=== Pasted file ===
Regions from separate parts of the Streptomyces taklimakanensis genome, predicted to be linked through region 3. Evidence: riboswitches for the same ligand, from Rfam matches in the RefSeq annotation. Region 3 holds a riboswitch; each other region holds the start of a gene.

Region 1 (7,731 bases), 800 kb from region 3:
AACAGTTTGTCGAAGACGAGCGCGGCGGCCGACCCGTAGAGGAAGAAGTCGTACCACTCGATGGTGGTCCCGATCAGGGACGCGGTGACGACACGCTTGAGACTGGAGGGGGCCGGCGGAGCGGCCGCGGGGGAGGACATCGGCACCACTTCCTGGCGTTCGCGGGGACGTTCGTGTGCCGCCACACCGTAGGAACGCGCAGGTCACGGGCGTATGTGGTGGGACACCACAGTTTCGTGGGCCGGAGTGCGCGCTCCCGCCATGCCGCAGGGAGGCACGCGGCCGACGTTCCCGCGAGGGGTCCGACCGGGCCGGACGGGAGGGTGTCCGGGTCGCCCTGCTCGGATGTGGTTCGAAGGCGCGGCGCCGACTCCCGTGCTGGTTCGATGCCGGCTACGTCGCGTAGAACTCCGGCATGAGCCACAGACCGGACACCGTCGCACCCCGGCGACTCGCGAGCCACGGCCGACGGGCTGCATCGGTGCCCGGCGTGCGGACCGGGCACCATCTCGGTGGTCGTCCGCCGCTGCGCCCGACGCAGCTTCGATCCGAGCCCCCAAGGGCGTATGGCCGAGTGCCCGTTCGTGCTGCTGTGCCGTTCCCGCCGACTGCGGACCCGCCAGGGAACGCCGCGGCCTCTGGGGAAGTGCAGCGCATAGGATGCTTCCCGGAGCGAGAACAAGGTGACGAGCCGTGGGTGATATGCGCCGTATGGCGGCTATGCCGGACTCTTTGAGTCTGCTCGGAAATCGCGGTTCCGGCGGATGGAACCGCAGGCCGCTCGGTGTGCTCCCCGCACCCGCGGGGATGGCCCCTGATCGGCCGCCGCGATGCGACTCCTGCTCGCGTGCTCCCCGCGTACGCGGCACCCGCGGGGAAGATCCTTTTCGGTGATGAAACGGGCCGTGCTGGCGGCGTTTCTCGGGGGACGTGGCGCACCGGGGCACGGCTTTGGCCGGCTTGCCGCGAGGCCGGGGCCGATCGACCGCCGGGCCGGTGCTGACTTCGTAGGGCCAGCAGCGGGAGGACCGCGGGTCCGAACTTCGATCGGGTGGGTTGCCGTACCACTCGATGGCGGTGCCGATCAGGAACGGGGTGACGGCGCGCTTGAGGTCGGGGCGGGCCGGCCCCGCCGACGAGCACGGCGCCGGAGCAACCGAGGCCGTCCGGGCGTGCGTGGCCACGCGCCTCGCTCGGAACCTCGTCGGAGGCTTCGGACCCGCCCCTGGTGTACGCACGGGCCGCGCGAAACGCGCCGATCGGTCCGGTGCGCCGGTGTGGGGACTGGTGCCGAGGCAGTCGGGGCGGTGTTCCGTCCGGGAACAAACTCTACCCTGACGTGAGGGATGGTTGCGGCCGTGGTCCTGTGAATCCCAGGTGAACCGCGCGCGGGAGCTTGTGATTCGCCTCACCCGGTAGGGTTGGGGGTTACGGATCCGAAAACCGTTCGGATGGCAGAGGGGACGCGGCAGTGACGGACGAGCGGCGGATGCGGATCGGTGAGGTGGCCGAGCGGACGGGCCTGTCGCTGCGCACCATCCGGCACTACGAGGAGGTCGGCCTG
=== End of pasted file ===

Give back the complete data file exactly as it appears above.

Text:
Regions from separate parts of the Streptomyces taklimakanensis genome, predicted to be linked through region 3. Evidence: riboswitches for the same ligand, from Rfam matches in the RefSeq annotation. Region 3 holds a riboswitch; each other region holds the start of a gene.

Region 1 (7,731 bases), 800 kb from region 3:
AACAGTTTGTCGAAGACGAGCGCGGCGGCCGACCCGTAGAGGAAGAAGTCGTACCACTCGATGGTGGTCCCGATCAGGGACGCGGTGACGACACGCTTGAGACTGGAGGGGGCCGGCGGAGCGGCCGCGGGGGAGGACATCGGCACCACTTCCTGGCGTTCGCGGGGACGTTCGTGTGCCGCCACACCGTAGGAACGCGCAGGTCACGGGCGTATGTGGTGGGACACCACAGTTTCGTGGGCCGGAGTGCGCGCTCCCGCCATGCCGCAGGGAGGCACGCGGCCGACGTTCCCGCGAGGGGTCCGACCGGGCCGGACGGGAGGGTGTCCGGGTCGCCCTGCTCGGATGTGGTTCGAAGGCGCGGCGCCGACTCCCGTGCTGGTTCGATGCCGGCTACGTCGCGTAGAACTCCGGCATGAGCCACAGACCGGACACCGTCGCACCCCGGCGACTCGCGAGCCACGGCCGACGGGCTGCATCGGTGCCCGGCGTGCGGACCGGGCACCATCTCGGTGGTCGTCCGCCGCTGCGCCCGACGCAGCTTCGATCCGAGCCCCCAAGGGCGTATGGCCGAGTGCCCGTTCGTGCTGCTGTGCCGTTCCCGCCGACTGCGGACCCGCCAGGGAACGCCGCGGCCTCTGGGGAAGTGCAGCGCATAGGATGCTTCCCGGAGCGAGAACAAGGTGACGAGCCGTGGGTGATATGCGCCGTATGGCGGCTATGCCGGACTCTTTGAGTCTGCTCGGAAATCGCGGTTCCGGCGGATGGAACCGCAGGCCGCTCGGTGTGCTCCCCGCACCCGCGGGGATGGCCCCTGATCGGCCGCCGCGATGCGACTCCTGCTCGCGTGCTCCCCGCGTACGCGGCACCCGCGGGGAAGATCCTTTTCGGTGATGAAACGGGCCGTGCTGGCGGCGTTTCTCGGGGGACGTGGCGCACCGGGGCACGGCTTTGGCCGGCTTGCCGCGAGGCCGGGGCCGATCGACCGCCGGGCCGGTGCTGACTTCGTAGGGCCAGCAGCGGGAGGACCGCGGGTCCGAACTTCGATCGGGTGGGTTGCCGTACCACTCGATGGCGGTGCCGATCAGGAACGGGGTGACGGCGCGCTTGAGGTCGGGGCGGGCCGGCCCCGCCGACGAGCACGGCGCCGGAGCAACCGAGGCCGTCCGGGCGTGCGTGGCCACGCGCCTCGCTCGGAACCTCGTCGGAGGCTTCGGACCCGCCCCTGGTGTACGCACGGGCCGCGCGAAACGCGCCGATCGGTCCGGTGCGCCGGTGTGGGGACTGGTGCCGAGGCAGTCGGGGCGGTGTTCCGTCCGGGAACAAACTCTACCCTGACGTGAGGGATGGTTGCGGCCGTGGTCCTGTGAATCCCAGGTGAACCGCGCGCGGGAGCTTGTGATTCGCCTCACCCGGTAGGGTTGGGGGTTACGGATCCGAAAACCGTTCGGATGGCAGAGGGGACGCGGCAGTGACGGACGAGCGGCGGATGCGGATCGGTGAGGTGGCCGAGCGGACGGGCCTGTCGCTGCGCACCATCCGGCACTACGAGGAGGTCGGCCTG